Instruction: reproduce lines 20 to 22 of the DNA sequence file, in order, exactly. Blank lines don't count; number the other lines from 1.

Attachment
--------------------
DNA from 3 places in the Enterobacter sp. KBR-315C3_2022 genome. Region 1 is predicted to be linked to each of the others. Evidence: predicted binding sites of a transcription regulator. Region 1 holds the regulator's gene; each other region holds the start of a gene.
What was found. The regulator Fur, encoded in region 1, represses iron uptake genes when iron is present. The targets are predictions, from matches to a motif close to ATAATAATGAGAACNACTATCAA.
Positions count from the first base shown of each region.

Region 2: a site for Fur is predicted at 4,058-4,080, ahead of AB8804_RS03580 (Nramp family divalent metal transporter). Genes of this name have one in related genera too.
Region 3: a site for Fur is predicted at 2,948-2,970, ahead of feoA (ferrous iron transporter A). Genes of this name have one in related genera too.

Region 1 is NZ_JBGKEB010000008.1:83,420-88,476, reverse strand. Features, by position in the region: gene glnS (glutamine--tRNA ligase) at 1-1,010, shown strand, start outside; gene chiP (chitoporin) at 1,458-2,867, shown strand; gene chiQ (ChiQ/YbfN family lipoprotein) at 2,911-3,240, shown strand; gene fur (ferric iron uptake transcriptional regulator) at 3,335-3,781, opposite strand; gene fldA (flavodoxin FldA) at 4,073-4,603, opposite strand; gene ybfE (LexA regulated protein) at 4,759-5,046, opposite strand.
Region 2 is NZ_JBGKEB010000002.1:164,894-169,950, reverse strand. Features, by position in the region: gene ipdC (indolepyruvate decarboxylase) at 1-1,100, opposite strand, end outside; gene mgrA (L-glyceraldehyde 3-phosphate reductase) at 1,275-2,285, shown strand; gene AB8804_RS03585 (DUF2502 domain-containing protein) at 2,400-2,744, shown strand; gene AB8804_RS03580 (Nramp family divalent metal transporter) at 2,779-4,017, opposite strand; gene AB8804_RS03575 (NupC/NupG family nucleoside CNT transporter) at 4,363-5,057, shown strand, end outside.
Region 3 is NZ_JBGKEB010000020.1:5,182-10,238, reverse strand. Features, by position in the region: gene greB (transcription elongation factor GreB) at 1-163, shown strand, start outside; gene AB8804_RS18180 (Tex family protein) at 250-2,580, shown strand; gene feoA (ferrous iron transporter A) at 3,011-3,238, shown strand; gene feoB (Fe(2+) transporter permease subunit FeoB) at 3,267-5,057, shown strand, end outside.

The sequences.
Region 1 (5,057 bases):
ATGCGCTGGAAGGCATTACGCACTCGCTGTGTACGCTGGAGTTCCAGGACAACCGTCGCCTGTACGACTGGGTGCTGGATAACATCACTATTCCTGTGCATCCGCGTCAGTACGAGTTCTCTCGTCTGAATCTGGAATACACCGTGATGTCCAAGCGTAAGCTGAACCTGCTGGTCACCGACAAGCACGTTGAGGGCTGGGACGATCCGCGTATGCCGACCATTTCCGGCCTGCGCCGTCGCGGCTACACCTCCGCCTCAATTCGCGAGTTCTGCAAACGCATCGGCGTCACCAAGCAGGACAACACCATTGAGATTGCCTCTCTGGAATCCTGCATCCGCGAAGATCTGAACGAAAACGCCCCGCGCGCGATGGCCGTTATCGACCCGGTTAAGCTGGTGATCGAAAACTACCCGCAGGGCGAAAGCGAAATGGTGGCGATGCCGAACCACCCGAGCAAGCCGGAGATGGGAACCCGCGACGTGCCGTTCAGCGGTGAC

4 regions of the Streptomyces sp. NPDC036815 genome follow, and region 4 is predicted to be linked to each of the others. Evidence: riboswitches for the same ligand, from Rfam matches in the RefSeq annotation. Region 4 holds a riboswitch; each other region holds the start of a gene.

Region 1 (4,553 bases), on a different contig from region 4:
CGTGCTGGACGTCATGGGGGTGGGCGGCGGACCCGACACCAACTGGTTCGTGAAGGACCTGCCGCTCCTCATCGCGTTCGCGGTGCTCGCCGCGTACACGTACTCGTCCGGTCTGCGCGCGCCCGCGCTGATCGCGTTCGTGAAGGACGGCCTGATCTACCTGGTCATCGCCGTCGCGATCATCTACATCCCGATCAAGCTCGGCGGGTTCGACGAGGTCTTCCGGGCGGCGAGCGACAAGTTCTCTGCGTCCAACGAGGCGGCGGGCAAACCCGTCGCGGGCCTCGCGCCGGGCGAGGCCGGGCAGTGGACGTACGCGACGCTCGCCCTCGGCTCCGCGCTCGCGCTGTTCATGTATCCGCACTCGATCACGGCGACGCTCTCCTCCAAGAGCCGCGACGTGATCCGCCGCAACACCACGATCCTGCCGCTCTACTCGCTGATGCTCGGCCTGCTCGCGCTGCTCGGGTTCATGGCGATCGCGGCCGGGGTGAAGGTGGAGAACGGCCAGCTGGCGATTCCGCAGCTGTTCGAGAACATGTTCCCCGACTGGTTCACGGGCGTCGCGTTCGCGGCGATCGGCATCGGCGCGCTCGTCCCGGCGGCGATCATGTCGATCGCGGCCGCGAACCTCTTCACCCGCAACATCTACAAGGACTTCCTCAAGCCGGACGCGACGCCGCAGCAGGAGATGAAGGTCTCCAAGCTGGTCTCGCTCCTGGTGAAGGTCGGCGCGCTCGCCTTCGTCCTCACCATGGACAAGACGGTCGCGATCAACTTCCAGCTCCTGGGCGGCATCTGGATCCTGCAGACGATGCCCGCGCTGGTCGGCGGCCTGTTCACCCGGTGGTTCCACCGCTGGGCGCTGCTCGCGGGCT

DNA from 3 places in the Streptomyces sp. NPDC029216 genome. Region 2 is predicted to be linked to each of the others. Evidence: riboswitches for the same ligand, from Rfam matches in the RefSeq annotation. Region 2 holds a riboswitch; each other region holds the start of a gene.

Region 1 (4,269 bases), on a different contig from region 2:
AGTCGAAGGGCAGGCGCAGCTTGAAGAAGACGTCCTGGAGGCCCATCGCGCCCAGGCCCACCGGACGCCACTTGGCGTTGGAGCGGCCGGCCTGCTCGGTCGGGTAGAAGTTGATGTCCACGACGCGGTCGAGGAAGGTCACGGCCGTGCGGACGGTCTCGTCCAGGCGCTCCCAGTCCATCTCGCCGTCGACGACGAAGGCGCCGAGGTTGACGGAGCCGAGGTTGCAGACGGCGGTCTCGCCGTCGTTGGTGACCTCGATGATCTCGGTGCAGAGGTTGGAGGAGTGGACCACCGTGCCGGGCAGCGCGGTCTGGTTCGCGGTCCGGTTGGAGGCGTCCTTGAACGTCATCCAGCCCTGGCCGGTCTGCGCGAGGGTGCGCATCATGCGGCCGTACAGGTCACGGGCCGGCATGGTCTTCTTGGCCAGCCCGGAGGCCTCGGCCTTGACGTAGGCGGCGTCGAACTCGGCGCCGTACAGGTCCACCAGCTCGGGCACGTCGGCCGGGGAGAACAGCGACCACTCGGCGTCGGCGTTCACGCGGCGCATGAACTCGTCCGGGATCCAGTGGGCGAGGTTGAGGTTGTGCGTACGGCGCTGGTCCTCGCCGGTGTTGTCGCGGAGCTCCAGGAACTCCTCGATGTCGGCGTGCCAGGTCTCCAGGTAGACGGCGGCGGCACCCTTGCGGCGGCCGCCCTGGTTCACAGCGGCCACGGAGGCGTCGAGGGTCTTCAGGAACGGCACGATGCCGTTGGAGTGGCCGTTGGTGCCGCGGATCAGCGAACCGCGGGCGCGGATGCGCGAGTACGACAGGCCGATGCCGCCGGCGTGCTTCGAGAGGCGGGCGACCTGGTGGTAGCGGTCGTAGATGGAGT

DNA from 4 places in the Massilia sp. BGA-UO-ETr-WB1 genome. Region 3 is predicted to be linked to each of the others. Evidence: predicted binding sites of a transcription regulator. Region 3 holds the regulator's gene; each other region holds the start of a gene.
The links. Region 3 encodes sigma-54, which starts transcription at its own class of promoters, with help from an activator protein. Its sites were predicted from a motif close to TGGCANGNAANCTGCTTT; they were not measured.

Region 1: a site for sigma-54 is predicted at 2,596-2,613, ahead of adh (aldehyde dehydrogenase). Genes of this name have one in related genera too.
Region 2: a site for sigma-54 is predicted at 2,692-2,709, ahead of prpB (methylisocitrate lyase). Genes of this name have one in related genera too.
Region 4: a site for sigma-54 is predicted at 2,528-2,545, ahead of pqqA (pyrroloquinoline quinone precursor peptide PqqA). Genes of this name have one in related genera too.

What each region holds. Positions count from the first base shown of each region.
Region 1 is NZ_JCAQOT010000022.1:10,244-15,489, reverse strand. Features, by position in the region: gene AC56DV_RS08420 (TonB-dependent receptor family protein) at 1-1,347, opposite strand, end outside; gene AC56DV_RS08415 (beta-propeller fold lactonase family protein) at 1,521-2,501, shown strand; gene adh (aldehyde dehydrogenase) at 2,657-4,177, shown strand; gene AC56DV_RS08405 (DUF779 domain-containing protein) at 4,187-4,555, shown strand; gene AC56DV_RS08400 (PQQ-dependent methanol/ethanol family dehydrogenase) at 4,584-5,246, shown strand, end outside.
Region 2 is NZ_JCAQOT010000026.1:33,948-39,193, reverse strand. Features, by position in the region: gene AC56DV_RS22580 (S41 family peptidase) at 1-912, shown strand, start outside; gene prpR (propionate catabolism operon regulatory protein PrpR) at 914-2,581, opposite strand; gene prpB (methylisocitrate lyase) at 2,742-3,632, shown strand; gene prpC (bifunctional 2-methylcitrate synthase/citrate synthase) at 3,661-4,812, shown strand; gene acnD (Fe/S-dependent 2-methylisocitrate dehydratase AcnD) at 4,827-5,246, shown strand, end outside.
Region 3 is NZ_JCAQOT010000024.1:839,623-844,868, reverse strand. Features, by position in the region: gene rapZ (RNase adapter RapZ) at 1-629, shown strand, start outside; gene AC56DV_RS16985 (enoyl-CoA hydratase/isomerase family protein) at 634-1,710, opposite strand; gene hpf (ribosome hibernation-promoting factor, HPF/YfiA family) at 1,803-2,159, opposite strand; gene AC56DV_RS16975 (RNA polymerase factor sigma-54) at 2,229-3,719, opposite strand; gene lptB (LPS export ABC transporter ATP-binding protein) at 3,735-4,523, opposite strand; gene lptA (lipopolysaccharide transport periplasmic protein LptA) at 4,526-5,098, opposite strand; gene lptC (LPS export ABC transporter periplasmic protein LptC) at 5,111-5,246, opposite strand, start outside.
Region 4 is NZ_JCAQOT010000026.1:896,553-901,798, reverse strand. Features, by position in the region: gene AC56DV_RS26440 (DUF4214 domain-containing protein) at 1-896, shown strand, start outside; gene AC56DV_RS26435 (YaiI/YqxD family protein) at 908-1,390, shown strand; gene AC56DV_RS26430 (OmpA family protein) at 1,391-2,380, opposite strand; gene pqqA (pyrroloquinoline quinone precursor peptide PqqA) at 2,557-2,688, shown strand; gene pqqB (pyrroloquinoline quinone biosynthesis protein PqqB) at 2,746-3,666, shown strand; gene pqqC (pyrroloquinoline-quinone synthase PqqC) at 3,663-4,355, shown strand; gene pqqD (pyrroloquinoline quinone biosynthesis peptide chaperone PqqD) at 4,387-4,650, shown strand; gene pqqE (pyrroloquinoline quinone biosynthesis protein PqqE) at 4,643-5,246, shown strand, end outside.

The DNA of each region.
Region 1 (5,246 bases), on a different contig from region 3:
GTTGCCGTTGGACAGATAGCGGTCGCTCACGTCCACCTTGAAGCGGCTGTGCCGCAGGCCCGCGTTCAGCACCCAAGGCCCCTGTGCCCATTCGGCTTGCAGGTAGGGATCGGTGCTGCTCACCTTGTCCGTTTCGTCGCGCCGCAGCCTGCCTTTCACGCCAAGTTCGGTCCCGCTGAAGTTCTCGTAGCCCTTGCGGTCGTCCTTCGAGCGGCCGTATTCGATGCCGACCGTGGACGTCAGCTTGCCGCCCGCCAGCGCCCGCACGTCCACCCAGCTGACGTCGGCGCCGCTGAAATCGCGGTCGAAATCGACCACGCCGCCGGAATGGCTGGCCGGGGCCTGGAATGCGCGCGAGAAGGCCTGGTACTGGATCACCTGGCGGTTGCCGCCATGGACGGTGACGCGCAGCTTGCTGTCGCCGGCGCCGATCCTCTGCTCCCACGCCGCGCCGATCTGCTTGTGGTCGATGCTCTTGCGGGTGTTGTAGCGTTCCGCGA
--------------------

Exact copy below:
Region 1: a site for sigma-54 is predicted at 2,596-2,613, ahead of adh (aldehyde dehydrogenase). Genes of this name have one in related genera too.
Region 2: a site for sigma-54 is predicted at 2,692-2,709, ahead of prpB (methylisocitrate lyase). Genes of this name have one in related genera too.
Region 4: a site for sigma-54 is predicted at 2,528-2,545, ahead of pqqA (pyrroloquinoline quinone precursor peptide PqqA). Genes of this name have one in related genera too.